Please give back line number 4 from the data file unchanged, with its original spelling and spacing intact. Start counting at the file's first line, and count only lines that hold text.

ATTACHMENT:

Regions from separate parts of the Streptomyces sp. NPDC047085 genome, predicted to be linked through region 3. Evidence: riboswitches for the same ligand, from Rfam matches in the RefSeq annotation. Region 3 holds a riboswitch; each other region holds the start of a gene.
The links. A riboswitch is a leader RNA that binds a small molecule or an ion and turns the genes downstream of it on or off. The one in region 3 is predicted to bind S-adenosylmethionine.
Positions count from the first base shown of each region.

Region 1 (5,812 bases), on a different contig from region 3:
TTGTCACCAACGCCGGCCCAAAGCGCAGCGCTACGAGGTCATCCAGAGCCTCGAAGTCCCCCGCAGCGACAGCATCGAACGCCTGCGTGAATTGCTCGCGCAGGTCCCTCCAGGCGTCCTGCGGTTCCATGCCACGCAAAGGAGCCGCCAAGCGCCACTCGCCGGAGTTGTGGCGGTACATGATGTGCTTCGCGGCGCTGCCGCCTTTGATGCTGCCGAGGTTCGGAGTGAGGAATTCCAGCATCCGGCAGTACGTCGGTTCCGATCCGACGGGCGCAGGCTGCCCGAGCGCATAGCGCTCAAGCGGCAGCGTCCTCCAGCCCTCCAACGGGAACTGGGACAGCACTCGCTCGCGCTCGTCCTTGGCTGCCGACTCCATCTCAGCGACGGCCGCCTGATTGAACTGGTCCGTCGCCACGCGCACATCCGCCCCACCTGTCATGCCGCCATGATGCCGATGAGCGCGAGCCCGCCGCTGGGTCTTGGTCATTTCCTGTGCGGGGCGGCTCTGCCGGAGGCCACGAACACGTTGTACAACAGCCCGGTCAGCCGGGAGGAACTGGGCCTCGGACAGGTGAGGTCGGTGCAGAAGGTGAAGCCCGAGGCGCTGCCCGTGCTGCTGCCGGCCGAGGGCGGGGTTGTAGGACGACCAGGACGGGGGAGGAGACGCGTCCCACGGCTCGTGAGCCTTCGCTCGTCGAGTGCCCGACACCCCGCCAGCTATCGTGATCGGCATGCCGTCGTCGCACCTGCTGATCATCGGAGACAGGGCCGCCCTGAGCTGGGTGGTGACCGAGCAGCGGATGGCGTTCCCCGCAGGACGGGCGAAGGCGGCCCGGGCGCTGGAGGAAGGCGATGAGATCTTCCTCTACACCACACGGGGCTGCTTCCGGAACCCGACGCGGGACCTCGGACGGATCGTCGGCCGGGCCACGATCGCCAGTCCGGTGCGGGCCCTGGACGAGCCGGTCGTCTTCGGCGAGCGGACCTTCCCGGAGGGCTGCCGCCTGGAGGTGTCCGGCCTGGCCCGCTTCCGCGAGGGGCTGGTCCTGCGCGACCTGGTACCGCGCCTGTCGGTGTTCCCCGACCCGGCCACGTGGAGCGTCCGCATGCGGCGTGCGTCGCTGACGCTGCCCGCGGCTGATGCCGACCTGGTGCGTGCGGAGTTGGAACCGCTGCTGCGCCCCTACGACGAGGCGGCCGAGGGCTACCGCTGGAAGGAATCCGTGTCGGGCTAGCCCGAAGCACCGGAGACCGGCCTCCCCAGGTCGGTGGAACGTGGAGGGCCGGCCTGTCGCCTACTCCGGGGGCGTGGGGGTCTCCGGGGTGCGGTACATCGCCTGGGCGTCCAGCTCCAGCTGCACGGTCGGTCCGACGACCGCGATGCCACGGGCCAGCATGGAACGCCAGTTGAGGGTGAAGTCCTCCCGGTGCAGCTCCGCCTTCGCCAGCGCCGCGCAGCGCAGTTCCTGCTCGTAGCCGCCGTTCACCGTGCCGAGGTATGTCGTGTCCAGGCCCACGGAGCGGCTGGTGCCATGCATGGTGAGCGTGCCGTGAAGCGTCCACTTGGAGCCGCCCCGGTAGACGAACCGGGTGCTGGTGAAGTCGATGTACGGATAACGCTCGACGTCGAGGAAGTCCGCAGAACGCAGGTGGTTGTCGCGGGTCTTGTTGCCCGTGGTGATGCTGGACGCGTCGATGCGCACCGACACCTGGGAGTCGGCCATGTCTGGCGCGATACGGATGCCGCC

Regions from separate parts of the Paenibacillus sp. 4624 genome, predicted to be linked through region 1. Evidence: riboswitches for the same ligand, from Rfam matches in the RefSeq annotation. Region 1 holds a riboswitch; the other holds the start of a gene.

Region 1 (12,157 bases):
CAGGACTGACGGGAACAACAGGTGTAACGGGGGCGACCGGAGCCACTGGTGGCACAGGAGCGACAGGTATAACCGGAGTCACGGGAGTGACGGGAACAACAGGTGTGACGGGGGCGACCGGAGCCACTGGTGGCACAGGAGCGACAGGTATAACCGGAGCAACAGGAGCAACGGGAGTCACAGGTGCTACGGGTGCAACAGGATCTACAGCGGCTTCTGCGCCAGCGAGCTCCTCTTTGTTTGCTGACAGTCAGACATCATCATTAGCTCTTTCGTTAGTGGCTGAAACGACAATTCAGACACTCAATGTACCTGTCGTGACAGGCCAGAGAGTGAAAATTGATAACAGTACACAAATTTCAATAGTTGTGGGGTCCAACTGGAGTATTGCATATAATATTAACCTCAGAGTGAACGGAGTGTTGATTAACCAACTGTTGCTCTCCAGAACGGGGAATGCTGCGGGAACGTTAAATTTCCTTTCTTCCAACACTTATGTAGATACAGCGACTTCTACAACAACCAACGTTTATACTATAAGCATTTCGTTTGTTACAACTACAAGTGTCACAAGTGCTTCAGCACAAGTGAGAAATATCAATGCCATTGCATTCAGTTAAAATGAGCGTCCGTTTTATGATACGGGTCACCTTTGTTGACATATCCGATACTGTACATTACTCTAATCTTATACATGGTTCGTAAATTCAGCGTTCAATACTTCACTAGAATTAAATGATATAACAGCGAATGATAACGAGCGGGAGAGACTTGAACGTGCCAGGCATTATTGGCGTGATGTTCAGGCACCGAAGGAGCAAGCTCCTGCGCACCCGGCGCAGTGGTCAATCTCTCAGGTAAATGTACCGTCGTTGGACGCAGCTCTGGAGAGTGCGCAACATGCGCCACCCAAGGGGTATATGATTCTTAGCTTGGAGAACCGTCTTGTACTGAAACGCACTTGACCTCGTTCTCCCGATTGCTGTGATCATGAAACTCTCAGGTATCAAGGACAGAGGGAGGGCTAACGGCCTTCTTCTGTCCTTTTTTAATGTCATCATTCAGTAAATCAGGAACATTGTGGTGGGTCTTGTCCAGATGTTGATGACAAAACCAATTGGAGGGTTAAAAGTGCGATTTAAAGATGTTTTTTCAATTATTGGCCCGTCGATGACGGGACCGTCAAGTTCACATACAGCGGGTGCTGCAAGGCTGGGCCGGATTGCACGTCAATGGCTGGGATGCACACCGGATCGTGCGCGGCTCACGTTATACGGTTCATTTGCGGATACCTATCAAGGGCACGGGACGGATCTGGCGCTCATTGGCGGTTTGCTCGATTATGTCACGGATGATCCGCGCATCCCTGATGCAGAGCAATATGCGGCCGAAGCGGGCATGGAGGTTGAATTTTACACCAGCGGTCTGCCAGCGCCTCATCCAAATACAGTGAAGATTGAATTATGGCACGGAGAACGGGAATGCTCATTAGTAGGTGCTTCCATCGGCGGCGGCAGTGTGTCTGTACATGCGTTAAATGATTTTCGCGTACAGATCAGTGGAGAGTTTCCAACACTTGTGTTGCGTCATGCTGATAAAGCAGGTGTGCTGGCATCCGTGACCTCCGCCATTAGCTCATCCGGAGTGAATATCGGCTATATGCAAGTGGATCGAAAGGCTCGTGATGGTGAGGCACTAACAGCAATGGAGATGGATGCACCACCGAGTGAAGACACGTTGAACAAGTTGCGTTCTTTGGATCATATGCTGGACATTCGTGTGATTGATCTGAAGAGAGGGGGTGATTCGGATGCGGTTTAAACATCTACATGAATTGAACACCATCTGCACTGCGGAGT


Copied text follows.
Region 1 (5,812 bases), on a different contig from region 3: